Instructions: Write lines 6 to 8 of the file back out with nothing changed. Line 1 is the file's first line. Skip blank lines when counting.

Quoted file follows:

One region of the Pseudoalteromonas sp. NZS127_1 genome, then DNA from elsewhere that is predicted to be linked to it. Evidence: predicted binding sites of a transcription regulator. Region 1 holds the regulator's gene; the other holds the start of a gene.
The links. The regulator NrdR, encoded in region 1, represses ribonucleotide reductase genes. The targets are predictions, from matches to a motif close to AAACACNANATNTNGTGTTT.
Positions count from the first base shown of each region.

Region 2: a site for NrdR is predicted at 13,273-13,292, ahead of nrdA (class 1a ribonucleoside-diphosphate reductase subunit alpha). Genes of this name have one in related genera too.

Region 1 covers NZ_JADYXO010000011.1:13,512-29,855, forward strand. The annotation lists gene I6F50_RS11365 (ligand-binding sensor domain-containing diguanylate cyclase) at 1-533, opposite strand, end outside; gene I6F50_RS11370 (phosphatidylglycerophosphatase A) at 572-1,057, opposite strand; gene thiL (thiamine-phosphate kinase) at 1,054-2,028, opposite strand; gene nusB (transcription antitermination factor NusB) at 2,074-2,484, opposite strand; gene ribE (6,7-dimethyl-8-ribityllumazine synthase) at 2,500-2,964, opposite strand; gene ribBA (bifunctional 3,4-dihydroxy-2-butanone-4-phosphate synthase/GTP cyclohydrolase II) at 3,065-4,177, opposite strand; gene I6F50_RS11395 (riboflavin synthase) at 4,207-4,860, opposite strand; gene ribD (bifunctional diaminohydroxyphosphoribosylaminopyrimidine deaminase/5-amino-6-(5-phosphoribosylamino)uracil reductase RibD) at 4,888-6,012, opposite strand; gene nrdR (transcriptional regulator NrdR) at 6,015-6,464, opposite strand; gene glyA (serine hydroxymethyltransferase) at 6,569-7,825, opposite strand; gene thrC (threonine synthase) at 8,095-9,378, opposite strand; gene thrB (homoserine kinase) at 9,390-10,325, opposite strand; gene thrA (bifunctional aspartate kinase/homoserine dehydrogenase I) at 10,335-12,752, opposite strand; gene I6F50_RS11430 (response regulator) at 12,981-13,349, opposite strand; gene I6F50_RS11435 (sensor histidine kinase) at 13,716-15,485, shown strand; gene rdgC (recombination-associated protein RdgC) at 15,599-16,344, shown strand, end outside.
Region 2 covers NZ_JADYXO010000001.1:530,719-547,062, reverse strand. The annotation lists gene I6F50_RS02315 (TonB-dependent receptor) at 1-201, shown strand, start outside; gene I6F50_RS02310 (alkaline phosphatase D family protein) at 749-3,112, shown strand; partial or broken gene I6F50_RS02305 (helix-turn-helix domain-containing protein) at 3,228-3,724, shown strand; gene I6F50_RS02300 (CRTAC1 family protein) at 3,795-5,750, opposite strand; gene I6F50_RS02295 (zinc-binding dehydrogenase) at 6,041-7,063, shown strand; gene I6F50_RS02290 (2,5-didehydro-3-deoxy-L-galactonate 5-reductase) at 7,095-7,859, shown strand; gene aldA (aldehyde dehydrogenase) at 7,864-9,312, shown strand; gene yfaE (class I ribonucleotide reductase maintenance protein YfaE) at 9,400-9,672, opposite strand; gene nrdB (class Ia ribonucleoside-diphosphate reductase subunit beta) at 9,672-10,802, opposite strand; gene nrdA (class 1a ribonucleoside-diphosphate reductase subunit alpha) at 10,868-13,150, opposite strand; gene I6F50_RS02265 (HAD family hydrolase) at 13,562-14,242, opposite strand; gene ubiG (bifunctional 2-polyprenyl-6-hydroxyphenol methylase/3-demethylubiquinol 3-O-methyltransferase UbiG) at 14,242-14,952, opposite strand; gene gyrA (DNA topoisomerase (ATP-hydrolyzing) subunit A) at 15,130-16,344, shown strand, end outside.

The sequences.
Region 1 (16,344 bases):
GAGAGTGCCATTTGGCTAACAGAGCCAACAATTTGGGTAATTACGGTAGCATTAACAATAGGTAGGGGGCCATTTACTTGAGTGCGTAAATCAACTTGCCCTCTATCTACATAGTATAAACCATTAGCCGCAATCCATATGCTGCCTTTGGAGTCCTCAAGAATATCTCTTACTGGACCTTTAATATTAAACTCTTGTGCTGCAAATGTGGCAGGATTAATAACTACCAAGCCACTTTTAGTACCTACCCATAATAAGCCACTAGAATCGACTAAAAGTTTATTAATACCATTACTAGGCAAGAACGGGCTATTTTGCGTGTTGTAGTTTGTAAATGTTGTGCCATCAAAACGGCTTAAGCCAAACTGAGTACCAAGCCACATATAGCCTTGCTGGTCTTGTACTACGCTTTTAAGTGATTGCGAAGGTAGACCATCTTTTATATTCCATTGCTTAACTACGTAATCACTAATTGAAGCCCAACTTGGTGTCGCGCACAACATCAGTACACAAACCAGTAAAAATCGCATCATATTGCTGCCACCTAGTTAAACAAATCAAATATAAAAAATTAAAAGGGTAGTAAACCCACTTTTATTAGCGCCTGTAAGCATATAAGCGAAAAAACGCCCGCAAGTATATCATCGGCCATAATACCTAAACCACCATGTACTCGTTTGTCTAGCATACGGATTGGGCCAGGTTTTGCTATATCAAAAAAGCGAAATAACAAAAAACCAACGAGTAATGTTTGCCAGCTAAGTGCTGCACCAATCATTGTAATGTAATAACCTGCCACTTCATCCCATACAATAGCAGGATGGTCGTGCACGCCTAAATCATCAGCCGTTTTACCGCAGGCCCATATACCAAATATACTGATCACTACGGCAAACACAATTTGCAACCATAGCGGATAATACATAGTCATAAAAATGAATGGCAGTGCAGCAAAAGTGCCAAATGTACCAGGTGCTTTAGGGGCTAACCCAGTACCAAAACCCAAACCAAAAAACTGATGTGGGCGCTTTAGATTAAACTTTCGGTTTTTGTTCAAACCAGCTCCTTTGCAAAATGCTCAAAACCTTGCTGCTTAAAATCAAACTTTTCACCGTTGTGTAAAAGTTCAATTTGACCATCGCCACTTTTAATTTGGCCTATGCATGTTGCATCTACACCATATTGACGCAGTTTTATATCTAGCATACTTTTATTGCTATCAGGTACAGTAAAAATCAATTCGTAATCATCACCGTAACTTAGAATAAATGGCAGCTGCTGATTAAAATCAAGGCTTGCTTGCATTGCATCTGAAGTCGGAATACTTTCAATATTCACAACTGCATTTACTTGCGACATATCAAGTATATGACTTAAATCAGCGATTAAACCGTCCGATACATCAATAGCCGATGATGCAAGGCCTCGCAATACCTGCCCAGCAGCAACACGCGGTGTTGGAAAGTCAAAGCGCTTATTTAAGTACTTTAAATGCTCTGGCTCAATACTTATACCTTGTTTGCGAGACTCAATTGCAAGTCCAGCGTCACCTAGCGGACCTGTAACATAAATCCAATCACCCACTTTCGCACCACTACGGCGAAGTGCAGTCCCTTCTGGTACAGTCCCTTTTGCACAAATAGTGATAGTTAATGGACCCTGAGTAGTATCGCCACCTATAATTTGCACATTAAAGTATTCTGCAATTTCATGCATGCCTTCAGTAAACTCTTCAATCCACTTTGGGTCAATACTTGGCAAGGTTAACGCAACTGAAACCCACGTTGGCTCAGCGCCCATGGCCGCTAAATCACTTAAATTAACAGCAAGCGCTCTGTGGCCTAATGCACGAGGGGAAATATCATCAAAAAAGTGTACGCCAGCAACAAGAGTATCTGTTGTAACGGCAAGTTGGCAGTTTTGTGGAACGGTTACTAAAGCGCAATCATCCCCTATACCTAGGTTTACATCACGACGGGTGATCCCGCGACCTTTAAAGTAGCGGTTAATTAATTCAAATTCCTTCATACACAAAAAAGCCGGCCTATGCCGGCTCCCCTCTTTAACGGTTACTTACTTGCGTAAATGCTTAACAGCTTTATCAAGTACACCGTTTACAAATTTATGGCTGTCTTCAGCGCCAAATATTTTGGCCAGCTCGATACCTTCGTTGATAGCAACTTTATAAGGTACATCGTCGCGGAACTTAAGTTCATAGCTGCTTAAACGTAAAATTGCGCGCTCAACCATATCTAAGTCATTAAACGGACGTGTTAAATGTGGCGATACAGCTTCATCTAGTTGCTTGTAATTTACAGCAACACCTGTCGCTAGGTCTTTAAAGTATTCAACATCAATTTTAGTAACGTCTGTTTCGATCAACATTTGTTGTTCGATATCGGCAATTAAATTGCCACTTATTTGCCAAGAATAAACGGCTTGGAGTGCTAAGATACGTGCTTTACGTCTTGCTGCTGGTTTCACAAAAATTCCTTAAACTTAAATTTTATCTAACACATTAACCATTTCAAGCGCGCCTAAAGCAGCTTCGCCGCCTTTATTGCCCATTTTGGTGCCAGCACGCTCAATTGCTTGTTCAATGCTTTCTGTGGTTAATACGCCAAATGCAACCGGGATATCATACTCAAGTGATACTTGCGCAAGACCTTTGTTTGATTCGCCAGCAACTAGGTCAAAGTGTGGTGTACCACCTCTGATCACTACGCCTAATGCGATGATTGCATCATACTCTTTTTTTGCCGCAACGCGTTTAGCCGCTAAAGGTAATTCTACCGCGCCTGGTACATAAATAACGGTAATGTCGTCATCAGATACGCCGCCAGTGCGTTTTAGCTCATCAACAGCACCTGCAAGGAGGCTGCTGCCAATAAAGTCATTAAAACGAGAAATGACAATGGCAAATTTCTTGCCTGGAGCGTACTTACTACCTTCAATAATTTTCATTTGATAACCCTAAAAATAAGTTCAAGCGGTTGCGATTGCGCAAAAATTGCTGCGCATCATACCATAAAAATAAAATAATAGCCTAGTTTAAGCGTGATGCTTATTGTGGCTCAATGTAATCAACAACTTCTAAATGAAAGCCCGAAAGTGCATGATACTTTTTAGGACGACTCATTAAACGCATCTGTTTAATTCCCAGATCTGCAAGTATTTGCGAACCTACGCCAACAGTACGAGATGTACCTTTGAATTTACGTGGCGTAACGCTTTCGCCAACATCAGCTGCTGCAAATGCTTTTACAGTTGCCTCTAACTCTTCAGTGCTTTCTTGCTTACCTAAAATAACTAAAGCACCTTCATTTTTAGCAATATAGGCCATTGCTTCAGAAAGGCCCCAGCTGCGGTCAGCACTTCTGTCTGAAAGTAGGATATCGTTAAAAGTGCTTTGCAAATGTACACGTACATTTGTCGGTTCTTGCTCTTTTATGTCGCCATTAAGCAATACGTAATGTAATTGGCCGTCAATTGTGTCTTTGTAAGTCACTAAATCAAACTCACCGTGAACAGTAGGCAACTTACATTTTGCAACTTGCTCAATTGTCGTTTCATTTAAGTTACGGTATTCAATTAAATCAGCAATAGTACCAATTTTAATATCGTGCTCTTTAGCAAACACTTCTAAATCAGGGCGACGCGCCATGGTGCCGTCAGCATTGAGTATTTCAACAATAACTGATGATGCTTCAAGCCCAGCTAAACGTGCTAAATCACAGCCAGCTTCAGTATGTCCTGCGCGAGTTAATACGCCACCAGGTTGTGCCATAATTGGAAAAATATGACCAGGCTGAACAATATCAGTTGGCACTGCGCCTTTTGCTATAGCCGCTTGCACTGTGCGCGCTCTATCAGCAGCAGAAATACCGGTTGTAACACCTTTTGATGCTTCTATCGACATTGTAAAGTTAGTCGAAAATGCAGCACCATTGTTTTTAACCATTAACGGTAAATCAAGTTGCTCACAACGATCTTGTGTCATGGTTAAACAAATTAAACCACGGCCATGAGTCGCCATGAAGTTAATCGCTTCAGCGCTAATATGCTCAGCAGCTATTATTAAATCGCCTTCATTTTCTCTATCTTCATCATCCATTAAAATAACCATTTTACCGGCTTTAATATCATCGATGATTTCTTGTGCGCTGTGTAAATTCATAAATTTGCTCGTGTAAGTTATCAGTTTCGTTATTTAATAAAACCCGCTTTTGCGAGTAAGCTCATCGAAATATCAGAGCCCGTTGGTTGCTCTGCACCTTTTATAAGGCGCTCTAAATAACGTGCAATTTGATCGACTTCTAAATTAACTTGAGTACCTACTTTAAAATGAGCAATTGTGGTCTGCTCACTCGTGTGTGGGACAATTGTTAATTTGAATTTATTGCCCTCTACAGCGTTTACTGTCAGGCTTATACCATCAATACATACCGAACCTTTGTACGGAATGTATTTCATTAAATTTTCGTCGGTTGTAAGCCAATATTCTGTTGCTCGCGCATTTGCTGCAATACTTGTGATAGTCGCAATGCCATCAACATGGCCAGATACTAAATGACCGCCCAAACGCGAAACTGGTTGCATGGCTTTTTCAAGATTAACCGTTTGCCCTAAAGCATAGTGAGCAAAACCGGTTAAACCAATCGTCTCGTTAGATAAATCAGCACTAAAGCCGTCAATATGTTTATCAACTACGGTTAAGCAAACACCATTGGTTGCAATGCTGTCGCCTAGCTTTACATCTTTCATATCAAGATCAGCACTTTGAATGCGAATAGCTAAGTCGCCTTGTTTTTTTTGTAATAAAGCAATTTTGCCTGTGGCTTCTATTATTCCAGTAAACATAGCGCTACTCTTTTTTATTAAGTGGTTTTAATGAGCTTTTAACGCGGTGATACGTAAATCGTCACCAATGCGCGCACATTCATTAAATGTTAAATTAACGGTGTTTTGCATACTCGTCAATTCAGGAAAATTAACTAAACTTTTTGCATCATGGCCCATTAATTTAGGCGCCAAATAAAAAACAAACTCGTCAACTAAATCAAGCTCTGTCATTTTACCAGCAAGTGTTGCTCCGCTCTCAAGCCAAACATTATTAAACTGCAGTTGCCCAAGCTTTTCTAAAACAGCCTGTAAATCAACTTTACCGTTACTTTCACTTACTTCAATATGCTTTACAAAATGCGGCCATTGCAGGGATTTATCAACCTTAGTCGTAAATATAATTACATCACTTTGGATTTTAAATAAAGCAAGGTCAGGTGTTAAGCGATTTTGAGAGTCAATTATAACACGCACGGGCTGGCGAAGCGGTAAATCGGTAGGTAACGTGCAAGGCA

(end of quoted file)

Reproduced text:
Region 2 covers NZ_JADYXO010000001.1:530,719-547,062, reverse strand. The annotation lists gene I6F50_RS02315 (TonB-dependent receptor) at 1-201, shown strand, start outside; gene I6F50_RS02310 (alkaline phosphatase D family protein) at 749-3,112, shown strand; partial or broken gene I6F50_RS02305 (helix-turn-helix domain-containing protein) at 3,228-3,724, shown strand; gene I6F50_RS02300 (CRTAC1 family protein) at 3,795-5,750, opposite strand; gene I6F50_RS02295 (zinc-binding dehydrogenase) at 6,041-7,063, shown strand; gene I6F50_RS02290 (2,5-didehydro-3-deoxy-L-galactonate 5-reductase) at 7,095-7,859, shown strand; gene aldA (aldehyde dehydrogenase) at 7,864-9,312, shown strand; gene yfaE (class I ribonucleotide reductase maintenance protein YfaE) at 9,400-9,672, opposite strand; gene nrdB (class Ia ribonucleoside-diphosphate reductase subunit beta) at 9,672-10,802, opposite strand; gene nrdA (class 1a ribonucleoside-diphosphate reductase subunit alpha) at 10,868-13,150, opposite strand; gene I6F50_RS02265 (HAD family hydrolase) at 13,562-14,242, opposite strand; gene ubiG (bifunctional 2-polyprenyl-6-hydroxyphenol methylase/3-demethylubiquinol 3-O-methyltransferase UbiG) at 14,242-14,952, opposite strand; gene gyrA (DNA topoisomerase (ATP-hydrolyzing) subunit A) at 15,130-16,344, shown strand, end outside.

The sequences.
Region 1 (16,344 bases):